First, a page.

For a while now, that’s what life has felt like to me. Of course, I recognized it as a fallacy—I should still be able to enjoy life even if it’s possible to think about it from a great height, or from very far away. Or in my case, at a very high level of abstraction.
But recognizing something as a fallacy, and feeling it as a fallacy are two very different things. In part, the feeling is just from overwork, from focusing my mind too intently on intellectual challenges, and not spending enough time in the practical enjoyment of life. But getting out of that overwork rut is hard: I make a living by writing code, which is an incredibly abstract process, and I’m on a mission to work through a vast amount of philosophy, which is an incredibly abstract discipline, and my main form of self-expression is typing words onto a black screen, which is an abstract hobby if ever there was one.
How to integrate my feelings with what I know to be true, especially when relatively feeling-less knowledge is my forte? That’s the question.
All this has led me to thinking about the Trinity. I’ve been meaning to do an in-depth dive into this mystery, and I’m sure I’ll get around to that eventually. The short version, though, is that although the Trinity itself isn’t spelled out anywhere in the scriptures, from the earliest moments of Christian history it was one of the most important and distinctive ideas in the faith. Understanding why it became so important is itself quite an interesting story.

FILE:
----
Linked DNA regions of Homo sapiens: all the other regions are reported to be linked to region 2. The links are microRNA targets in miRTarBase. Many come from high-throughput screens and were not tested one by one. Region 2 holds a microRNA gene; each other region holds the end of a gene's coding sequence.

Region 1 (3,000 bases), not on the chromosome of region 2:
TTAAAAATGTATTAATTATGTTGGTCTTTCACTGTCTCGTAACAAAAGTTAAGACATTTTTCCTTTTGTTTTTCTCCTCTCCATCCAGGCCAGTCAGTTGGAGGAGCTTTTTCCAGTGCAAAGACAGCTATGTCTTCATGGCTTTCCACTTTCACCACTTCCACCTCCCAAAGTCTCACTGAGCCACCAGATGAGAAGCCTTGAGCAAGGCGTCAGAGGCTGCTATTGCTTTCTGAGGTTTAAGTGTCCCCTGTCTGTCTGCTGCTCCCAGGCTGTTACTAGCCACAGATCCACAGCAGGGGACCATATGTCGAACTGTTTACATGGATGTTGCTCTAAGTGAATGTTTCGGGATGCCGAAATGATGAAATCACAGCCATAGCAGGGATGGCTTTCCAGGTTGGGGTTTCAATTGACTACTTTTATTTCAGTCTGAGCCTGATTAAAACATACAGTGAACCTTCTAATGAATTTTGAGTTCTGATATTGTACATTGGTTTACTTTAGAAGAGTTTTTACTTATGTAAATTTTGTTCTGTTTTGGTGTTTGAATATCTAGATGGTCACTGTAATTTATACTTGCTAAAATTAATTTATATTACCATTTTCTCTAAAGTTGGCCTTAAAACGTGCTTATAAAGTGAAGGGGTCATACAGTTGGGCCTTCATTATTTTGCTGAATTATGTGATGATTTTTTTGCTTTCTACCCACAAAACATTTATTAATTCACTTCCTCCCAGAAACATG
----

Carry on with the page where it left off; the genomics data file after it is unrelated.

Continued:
My take on it is that the Trinity emerges from early Christian experience. As good monotheists, Christians experienced God as transcendent, mysterious, and unknowable. This is the position of much of philosophical theism: there must be a God, but its true nature must be forever beyond us. Christians affirmed this thought and this experience.
At the same time, Christians had experienced God in Jesus of Nazareth. In him, “the fullness of God dwelt bodily,” as they put it. They also affirmed this thought and this experience.
And they had also experienced God among themselves. When they were inspired, when they seemed to reach beyond their place and situation, and experience true brilliance of thought and word and action, when their community seemed to exhibit a creativity and order far beyond the norm—they could say that God was among them. They affirmed this thought and this experience.